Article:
One day, she’ll call me from a street corner downtown. She’ll press her fingertips against that storefront glass and that white dress will reflect in her hazel eyes. And she’ll cry as she tells me because she, she is the kind of girl you love forever.
One day, he’ll call me feet red and raw, ballet shoes folded in his bag. He’ll wipe the beads of sweat sticking to his forehead as he tells me that finally, finally it’s his time to shine.
We’ll be sitting at the breakfast table on Christmas morning when she leans over, quietly whispering that she’s found a place to tuck herself in. That she’s already picked out paint chips for the wall colors and she’s having couches imported from North Carolina and “want to come see it? Want to come see it someday?” Yes, I’ll say yes.
He’ll be standing on the sidelines, suit freshly pressed, headset over his ears. He’ll send me a text message because that’s his way. He’ll tell me that he has tickets to next week’s game, tickets at Will Call, and he wants me to come. I’ll come.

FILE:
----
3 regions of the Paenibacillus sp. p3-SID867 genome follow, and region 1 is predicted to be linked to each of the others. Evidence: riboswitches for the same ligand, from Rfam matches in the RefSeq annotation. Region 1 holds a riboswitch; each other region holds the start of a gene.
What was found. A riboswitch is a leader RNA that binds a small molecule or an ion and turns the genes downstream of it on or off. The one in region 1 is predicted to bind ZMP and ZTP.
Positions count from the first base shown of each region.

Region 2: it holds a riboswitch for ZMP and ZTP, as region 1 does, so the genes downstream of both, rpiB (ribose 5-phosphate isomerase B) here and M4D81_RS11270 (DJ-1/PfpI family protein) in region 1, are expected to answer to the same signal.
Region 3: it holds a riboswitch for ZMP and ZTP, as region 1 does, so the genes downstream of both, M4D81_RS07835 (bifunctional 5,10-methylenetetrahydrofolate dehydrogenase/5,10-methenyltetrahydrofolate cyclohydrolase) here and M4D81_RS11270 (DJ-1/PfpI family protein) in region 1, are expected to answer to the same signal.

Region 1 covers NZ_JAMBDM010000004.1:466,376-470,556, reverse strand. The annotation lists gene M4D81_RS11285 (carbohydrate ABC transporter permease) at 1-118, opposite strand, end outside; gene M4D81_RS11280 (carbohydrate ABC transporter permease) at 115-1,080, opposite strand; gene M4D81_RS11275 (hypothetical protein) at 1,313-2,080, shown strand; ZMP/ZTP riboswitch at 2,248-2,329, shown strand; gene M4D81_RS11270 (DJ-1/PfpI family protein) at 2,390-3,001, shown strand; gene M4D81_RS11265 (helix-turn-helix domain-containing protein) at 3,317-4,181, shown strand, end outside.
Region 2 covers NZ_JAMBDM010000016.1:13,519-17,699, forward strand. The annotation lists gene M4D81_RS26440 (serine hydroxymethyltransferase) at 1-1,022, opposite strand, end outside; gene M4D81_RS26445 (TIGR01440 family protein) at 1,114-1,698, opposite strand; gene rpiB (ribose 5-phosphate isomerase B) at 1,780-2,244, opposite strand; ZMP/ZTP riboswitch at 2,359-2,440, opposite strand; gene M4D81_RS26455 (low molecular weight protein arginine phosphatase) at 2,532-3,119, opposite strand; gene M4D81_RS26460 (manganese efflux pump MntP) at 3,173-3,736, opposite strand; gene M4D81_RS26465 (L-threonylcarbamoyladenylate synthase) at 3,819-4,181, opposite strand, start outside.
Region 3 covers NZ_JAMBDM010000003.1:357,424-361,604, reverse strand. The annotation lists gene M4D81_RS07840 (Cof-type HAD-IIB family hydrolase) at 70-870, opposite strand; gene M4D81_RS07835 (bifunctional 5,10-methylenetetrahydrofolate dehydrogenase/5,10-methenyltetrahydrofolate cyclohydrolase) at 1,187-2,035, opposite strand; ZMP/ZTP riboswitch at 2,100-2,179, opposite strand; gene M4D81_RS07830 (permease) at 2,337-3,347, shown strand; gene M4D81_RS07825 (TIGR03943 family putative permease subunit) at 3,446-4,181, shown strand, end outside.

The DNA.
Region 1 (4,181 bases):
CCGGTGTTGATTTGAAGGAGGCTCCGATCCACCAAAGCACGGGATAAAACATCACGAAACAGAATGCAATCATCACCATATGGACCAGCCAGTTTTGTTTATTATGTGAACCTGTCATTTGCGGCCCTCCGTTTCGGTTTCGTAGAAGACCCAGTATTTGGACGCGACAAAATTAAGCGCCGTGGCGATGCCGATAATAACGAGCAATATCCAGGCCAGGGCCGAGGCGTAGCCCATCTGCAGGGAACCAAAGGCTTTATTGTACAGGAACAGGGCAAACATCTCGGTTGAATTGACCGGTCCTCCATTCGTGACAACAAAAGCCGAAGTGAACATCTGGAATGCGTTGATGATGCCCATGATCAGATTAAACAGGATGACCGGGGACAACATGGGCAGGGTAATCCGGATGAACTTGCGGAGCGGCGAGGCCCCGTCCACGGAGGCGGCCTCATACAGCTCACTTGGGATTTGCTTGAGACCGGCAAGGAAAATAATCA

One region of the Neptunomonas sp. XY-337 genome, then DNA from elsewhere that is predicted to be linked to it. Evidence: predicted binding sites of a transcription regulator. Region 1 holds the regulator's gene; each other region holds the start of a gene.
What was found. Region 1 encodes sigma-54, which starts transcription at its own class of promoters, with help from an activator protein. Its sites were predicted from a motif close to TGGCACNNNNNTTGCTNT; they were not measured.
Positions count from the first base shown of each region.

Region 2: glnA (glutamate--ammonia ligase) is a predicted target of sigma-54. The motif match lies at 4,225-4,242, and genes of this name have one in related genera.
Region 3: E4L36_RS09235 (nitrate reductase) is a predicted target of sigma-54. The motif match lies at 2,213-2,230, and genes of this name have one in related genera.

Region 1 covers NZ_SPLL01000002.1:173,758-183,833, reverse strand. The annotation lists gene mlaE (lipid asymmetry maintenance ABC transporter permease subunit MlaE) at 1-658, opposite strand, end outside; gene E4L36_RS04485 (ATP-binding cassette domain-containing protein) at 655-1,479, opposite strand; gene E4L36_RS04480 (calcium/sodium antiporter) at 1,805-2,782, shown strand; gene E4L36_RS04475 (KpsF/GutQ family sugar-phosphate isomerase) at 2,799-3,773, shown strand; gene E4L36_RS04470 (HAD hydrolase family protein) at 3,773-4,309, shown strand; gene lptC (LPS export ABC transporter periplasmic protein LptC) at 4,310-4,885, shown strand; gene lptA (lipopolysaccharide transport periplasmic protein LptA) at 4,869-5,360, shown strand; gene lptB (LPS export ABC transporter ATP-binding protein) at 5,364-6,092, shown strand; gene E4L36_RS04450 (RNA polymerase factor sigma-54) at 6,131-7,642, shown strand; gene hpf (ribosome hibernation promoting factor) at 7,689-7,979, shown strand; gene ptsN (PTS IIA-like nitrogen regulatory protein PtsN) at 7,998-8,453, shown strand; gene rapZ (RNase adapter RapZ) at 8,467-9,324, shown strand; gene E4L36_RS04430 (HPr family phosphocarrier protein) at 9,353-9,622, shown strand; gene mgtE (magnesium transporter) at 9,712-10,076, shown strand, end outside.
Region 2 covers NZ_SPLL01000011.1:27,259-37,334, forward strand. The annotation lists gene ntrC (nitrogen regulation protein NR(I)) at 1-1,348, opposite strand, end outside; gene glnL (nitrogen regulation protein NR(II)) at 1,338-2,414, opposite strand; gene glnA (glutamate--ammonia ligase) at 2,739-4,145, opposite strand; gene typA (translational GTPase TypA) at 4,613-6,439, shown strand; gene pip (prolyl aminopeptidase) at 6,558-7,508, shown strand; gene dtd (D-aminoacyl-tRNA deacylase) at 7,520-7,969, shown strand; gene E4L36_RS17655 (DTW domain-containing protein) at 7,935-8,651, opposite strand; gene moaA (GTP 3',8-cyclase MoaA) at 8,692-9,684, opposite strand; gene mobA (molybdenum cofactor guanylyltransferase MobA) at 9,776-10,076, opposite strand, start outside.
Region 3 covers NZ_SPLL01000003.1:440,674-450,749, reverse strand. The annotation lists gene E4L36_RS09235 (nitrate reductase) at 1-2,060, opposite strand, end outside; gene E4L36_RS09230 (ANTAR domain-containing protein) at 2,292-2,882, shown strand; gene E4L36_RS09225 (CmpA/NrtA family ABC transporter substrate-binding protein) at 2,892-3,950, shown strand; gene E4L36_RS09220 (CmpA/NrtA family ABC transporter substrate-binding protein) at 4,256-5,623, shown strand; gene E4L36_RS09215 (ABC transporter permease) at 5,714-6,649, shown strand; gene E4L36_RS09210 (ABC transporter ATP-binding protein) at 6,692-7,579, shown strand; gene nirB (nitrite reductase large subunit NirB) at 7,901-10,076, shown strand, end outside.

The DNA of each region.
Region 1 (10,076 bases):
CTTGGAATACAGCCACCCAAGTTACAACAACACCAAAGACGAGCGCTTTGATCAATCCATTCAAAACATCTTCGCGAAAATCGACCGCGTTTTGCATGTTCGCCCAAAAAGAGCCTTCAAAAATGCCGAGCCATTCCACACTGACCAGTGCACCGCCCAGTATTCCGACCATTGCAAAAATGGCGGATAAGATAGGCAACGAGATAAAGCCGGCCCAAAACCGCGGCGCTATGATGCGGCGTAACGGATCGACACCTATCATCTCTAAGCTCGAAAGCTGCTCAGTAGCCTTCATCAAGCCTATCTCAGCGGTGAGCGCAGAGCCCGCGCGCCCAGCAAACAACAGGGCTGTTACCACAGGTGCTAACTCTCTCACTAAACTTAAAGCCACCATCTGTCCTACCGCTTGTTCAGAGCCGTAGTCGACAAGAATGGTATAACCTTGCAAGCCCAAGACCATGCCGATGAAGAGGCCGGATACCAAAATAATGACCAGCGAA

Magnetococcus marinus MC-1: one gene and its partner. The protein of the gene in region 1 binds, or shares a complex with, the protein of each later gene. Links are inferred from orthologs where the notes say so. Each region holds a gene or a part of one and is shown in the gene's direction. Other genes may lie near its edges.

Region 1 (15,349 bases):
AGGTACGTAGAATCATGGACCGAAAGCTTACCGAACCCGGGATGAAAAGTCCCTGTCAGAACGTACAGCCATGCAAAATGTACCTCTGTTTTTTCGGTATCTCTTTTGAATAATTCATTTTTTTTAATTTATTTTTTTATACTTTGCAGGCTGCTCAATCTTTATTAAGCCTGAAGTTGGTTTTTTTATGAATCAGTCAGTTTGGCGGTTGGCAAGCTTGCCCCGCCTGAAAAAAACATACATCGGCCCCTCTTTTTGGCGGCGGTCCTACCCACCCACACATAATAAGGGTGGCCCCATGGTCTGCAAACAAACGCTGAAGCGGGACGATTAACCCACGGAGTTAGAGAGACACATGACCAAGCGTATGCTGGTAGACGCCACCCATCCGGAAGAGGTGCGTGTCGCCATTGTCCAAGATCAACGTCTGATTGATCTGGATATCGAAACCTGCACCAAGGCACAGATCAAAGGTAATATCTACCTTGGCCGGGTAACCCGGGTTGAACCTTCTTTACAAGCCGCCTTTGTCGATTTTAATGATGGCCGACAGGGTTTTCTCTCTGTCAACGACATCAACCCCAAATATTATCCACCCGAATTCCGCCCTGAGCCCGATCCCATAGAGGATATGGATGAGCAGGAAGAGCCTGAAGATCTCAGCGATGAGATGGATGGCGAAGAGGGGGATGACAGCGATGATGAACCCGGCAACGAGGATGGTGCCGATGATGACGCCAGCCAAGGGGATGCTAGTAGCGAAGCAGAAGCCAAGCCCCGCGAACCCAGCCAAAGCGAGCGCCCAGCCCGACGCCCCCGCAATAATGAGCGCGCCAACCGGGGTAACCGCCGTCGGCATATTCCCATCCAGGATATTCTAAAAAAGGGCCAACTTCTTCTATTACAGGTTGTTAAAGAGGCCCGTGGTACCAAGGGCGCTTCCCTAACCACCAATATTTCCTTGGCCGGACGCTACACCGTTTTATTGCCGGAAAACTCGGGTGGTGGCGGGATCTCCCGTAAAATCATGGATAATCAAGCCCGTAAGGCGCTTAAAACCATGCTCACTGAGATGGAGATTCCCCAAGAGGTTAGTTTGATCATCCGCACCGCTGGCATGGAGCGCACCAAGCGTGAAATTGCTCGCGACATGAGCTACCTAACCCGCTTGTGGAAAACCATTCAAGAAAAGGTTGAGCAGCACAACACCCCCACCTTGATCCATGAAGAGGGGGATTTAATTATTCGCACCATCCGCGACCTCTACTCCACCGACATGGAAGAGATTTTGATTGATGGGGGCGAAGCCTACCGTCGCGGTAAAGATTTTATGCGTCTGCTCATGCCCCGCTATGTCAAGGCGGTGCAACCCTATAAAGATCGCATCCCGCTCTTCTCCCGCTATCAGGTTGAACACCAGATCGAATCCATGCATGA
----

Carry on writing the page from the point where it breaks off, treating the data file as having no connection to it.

I’ll sit in the stands while he beams up at us, beads in a row of necklace string crowds, all of us strangers together in this little ceremony of goodbye. We’ll whisk him off to college & hope people fall in love with his heart & his smile the way we do every time he pulls us close. We’ll pray he never forgets to end a call with “I love you.”
She’ll call from the back office, trays of food shattering across the wood paneled floor in the background. She’ll pause only a second before she turns back to me, focused, heart set on leaving. “Leaving,” she’ll say. “I’m finally leaving.” She’ll tell me about the phone call, the role, the way they dreamed of only her sliding across the set and slipping on this story for size. And I’ll wish her luck. I’ll wish her home sometimes, but mostly, I’ll wish her luck.